Danse Printemps et Quarantaine

Iain Haley Pollock

Near the end of my run
before the road turns steeply
uphill toward the house, I see
a girl alone on her front lawn.
The day is beautiful, cloudless
& cerulean, the latest in a string
of beautiful days. The girl has wound
her long black hair into a tight bun
& wears brown plastic-framed glasses
not unlike my own & dances.
If she is dancing to music, I can’t
hear it. But then I don’t listen too intently:
I want her to be dancing to music
only she can hear.

                                     I imagine the virus
has kept her out of a studio for months.
I imagine she has danced only
in her basement or to the blue glare
of a computer screen, disconnected
from the other dancers.

                                                Besides plié,
I do not have the language of dance
to describe the few moves she performs while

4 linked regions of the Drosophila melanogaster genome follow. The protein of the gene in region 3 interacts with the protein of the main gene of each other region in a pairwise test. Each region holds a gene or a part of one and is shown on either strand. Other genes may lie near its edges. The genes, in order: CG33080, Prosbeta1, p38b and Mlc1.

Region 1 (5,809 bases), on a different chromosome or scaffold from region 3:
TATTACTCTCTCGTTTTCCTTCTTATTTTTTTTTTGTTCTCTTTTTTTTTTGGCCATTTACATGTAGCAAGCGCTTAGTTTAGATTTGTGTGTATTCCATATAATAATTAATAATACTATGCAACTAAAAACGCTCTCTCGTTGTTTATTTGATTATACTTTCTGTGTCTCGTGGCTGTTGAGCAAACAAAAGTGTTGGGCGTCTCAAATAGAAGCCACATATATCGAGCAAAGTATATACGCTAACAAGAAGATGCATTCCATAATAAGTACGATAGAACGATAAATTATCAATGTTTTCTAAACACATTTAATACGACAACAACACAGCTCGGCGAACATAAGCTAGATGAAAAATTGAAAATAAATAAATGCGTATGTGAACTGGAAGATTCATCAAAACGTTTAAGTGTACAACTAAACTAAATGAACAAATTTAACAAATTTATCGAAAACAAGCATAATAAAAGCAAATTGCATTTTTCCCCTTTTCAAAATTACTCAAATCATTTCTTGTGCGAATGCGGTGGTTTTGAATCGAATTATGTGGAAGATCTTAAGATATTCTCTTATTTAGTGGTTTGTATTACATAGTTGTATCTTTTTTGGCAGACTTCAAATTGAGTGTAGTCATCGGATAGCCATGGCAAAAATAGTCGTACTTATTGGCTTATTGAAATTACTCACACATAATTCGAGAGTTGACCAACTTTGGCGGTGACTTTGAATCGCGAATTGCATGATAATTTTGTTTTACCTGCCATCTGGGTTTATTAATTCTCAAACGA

I run past. In the last one I catch, a Cubist
discombobulation of limbs, she arches
her back until her hands touch the ground
& then throws each leg separately
over her head in a movement that would,
if I attempted it, break into pieces
my embrittled body.

                                      Whatever I become
from here, I always want to be this girl.

I suppose, yes—dancing while people
are dying. Not out of callow or callous
indifference. But in celebration
of the dead. Celebration expressed
as survival. Survival expressed
as a clamant act of love, an act
not native only to me but practiced
until it resides in me, muscle & sinew,
an imperfect act that is the only one
I can think to do.

Dancing, until the imagined company
of dancers spins & bends around me, until
the music others cannot hear renders itself
visible in my body.

                     Dancing, until each passerby
believes again in cloudless & cerulean. Again
in this day & the possibility of the next.

Sponsored by the Friends of Rye Town Park

Iain Haley Pollock, "Danse Printemps et Quarantaine". Used by permission of Iain Haley Pollock.